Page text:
We’re back after a long COVID hiatus. We’re kicking off a new season with Benjamin Chesterton, @duckrabbitblog on Twitter, and his open letter to Magnum concerning years of photographing child abuse and other controversies surrounding the iconic photo agency. Trigger Warning: sexual assault, child abuse. This is a harrowing episode. Read his letter to Magnum here. The Statement with over 600 signatures calling on Magnum Photos to demonstrate accountability can be read here.
Since our episode went live, Magnum has released a statement about their archives, “We recognize that we made mistakes and we are deeply sorry for these. In making sensitive work openly available on the internet we haven’t shown enough care for the vulnerable people in the images, and in failing to give the right context to images, we have in some instances misrepresented photographers’ work. Not only has this caused offence to members of the public, it may also have had implications for some of the people shown in the images.” read the rest of the letter here.
Part one of our conversation on shooting war and conflict. Lauren Walsh, an expert on conflict photography, is a professor and writer. She teaches at The New School and New York University, where she is the director of the Gallatin Photojournalism Lab. She is also the director of Lost Rolls America, a national public archive of photography and memory.
Walsh’s newest book, Conversations on Conflict Photography (2019), examines the value of documenting war and humanitarian crisis in the contemporary moment. She is the editor/co-editor of three other books on photography: Macondo, a photo book documenting the long-term conflict in Colombia; Millennium Villages Project, a photography book on efforts to relieve extreme poverty in sub-Saharan Africa; and The Future of Text and Image, with collected essays on visual culture and literary studies. She has also published widely in academic and mainstream media. Walsh is currently co-directing Biography of a Photo, a documentary film about two iconic images of conflict, and her research concentrates on questions of visual media and ethics. She holds a PhD from Columbia University and has been distinguished with NYU’s Excellence in Teaching award.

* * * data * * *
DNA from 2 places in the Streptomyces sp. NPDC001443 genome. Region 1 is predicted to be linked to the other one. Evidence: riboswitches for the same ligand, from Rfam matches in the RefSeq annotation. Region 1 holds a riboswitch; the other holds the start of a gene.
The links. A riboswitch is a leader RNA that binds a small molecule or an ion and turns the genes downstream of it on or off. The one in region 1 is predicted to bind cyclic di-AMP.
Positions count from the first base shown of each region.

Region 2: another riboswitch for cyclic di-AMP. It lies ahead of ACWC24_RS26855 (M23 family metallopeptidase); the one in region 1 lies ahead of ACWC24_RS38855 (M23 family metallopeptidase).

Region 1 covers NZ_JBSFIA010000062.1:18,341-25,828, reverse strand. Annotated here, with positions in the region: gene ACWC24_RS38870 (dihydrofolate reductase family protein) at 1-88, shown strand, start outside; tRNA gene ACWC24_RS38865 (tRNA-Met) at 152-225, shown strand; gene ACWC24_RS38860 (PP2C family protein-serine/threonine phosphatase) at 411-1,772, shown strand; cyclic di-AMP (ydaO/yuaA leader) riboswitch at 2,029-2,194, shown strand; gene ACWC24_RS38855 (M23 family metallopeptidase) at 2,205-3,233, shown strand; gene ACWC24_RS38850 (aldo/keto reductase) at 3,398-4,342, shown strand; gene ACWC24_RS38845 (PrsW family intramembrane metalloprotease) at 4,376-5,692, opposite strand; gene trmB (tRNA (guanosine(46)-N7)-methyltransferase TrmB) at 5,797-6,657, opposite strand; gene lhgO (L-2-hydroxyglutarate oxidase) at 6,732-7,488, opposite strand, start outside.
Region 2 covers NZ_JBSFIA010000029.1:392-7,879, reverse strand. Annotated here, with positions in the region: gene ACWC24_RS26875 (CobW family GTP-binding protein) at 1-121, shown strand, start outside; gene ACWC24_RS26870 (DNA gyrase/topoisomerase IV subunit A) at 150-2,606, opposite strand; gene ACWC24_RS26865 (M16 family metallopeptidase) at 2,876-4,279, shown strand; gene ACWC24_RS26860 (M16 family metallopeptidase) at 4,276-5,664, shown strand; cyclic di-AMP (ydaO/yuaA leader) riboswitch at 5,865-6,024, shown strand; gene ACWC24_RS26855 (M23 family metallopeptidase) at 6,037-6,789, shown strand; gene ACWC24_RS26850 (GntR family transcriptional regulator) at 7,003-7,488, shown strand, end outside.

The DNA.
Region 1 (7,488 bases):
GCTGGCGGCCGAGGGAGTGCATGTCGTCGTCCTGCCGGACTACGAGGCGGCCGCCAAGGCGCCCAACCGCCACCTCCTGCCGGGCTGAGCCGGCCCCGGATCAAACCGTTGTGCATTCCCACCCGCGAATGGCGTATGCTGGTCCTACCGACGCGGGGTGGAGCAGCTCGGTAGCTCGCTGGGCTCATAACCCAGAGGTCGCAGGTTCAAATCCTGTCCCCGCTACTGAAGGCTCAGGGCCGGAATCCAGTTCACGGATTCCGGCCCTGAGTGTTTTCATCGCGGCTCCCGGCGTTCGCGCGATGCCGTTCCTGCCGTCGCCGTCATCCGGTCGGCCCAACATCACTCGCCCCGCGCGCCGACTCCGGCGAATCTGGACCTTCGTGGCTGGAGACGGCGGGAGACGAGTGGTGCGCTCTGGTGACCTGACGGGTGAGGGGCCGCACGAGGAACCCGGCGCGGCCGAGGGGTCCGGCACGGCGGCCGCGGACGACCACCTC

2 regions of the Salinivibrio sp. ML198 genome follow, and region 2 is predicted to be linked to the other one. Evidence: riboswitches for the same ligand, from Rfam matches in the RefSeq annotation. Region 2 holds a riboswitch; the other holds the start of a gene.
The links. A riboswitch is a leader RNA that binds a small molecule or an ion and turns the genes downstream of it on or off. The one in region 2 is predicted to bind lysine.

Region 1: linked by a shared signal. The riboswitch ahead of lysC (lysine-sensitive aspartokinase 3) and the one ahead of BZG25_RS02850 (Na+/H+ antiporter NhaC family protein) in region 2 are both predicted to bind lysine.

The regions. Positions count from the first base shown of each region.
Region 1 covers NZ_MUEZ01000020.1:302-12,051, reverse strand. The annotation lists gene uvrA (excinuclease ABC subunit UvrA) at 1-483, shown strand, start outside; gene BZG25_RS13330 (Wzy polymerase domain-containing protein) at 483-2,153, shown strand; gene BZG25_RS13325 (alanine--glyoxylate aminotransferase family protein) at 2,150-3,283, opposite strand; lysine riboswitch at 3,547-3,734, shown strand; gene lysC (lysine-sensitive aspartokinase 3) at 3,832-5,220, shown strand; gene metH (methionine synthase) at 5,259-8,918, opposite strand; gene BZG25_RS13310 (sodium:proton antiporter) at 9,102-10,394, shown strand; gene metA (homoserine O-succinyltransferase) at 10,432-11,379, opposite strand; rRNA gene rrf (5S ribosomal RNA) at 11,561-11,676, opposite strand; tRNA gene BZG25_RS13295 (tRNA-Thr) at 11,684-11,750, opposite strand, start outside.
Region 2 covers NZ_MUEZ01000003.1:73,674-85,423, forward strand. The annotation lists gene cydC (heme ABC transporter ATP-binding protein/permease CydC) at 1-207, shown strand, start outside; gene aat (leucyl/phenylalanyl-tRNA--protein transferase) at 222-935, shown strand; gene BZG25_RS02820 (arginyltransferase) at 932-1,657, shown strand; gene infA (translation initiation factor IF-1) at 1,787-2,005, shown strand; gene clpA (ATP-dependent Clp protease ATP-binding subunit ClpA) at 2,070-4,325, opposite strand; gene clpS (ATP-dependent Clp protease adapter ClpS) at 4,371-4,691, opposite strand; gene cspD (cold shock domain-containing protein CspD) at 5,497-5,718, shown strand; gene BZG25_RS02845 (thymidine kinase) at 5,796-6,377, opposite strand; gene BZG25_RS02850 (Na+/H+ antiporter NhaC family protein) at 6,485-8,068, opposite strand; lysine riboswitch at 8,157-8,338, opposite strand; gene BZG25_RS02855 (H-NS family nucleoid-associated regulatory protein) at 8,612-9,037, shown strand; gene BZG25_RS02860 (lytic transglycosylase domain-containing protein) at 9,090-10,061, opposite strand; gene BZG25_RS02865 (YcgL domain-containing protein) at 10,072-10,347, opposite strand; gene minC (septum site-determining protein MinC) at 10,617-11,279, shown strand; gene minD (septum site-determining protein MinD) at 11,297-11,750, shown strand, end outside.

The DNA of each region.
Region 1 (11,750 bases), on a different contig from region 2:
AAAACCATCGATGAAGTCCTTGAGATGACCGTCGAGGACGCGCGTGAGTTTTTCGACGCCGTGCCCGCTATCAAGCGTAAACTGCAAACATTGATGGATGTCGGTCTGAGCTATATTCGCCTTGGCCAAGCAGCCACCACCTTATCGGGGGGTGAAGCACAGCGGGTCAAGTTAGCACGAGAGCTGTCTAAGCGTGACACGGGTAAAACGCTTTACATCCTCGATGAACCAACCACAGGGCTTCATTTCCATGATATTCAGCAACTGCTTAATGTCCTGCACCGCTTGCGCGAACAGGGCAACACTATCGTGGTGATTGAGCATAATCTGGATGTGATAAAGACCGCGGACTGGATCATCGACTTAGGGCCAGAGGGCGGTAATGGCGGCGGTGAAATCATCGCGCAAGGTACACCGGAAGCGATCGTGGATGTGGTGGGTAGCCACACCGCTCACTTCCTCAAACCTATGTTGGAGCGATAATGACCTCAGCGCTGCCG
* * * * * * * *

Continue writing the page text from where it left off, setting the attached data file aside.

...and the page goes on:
From Vietnam to iPhones, David Hume Kennerly has been a photographer on the front lines of history for fifty years. At 25 he was one of the youngest winners of the Pulitzer Prize in Journalism. Kennerly’s 1972 award for Feature Photography included images of the Ali v. Frazier World Heavyweight Championship at Madison Square Garden, the Vietnam and Cambodia wars, and refugees escaping from East Pakistan into India. Two years later Kennerly was appointed President Gerald R. Ford’s chief White House photographer. His book, Extraordinary Circumstances: The Presidency of Gerald R. Ford, is a masterpiece in presidential photography.